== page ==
To improve the overall well-being of China’s children — who are often criticized for spending long hours on their phones and homework at the expense of their health — physical fitness will soon carry greater weight on the national high school entrance exam, according to the country’s top sports and education authorities.
In a joint statement Monday, the Ministry of Education and General Administration of Sport of China encouraged schools to create more sports teams and pursue new forms of athletic competition. They also vowed to ensure that schools have access to qualified physical education teachers and coaches, as well as high-quality sports and athletic facilities.
The wording of the announcement, though vague, suggests gym class should be considered part of the middle school core curriculum, rather than an elective class that can be replaced or overwritten as needed. And while the new guideline does not say how much fitness will be weighed relative to the current standard, which varies by province, it suggests the fitness component will be more than just a symbolic check mark on students’ exams moving forward.
Physical education has become a marginalized subject in China, where intense academic competition has resulted in some teachers “borrowing” the exercise period so students can continue their studies. To discourage such practices, the Ministry of Education has repeatedly emphasized the importance of gym classes at middle and high schools in recent years. Last month, authorities said gym classes should not be “replaced” by other subjects, and middle and primary school students should get at least one hour of exercise per day.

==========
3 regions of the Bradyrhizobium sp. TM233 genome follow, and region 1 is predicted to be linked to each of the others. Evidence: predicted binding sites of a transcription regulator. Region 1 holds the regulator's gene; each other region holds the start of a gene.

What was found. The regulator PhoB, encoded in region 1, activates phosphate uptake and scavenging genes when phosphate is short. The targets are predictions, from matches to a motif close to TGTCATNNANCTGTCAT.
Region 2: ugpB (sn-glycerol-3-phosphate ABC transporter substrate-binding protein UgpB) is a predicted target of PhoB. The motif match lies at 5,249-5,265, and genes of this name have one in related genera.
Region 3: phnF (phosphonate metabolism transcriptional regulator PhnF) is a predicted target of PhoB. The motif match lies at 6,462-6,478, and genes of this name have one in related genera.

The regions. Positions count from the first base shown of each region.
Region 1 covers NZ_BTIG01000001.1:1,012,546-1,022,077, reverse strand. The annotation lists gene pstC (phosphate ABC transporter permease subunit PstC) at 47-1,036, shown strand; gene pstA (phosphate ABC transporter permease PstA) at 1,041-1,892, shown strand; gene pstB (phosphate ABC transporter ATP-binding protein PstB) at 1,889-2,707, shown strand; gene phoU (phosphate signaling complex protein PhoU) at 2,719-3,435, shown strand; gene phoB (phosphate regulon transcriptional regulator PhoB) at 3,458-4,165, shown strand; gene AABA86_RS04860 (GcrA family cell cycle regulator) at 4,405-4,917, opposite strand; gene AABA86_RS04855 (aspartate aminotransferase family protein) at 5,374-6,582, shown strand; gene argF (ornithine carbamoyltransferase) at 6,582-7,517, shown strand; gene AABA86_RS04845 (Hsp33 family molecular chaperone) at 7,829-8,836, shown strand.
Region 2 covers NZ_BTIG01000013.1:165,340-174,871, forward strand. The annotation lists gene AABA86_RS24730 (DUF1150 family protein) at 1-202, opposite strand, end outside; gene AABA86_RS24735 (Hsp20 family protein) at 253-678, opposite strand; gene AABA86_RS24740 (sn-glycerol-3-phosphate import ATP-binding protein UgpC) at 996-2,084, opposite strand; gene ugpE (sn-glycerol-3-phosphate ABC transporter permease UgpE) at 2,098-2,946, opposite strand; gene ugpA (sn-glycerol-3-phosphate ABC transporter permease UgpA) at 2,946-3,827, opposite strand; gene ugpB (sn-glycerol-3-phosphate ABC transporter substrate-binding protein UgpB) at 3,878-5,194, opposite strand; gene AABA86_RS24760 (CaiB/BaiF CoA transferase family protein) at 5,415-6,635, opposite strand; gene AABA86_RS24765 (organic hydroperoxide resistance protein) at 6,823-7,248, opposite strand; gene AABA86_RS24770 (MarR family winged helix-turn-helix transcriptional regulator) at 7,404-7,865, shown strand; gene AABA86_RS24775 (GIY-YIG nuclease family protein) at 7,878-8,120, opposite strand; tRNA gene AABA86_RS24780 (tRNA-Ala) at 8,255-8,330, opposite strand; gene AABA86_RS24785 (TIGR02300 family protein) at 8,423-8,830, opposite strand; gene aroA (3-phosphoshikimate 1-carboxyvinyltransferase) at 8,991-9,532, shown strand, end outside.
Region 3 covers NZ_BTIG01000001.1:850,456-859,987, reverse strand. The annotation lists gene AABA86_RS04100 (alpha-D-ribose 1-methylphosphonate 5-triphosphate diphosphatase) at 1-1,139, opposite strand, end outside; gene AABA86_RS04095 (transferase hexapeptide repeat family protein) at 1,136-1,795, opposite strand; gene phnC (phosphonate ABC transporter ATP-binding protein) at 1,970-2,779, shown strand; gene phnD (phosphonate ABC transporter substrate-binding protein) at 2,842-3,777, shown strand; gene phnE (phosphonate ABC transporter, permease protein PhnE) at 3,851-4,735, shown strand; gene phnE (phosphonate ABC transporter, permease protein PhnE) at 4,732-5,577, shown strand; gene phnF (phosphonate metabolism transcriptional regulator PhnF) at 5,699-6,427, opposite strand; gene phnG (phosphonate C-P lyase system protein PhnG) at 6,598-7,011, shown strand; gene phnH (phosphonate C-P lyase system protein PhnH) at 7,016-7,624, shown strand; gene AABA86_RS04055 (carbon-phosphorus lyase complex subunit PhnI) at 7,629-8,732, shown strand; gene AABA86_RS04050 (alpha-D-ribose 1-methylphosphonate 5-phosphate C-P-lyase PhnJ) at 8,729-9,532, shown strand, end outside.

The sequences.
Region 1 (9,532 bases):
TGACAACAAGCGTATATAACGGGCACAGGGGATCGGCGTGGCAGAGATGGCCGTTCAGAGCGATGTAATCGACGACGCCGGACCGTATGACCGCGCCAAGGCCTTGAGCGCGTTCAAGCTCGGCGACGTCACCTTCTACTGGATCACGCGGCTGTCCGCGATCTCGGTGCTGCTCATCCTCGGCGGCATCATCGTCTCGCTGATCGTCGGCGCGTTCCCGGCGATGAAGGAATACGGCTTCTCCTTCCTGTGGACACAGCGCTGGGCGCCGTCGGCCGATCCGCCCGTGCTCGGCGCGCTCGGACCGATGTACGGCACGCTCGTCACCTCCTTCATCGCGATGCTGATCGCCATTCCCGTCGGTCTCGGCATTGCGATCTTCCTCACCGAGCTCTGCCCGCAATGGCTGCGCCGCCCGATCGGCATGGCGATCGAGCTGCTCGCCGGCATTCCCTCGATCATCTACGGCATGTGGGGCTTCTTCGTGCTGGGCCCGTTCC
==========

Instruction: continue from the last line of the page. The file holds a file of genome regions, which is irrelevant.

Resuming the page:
The perceived deterioration in Chinese kids’ health — as well as boys’ “manliness” — has become a major preoccupation of the central government in recent years. In September 2017, the state-run Xinhua News Agency highlighted the issue of diminished fitness by citing decades-old sports records remaining unbroken in Northeast China. A month earlier, an official media account of the People’s Liberation Army had complained that new recruits were failing their fitness tests because of too much soda, gaming, and masturbation — not necessarily in that order.
Also on Monday, Sixth Tone’s sister publication The Paper reported that schools will be required to take a “census” of children’s eyesight to gauge childhood myopia rates. Another pet problem of the Chinese authorities, nearsightedness has only worsened under the pandemic, with young people spending more time indoors and glued to their screens after classes went online.
In August 2018, eight national-level departments set ambitious goals for limiting myopia rates among Chinese children and teenagers for the next several years, until 2030. To meet the targets, current myopia rates would need to improve rather than worse — a trend that has yet to be observed.
Editor: David Paulk.
(Header image: Children throw balls during gym class at a high school in Ziyang, Sichuan province, April 16, 2020. People Visual)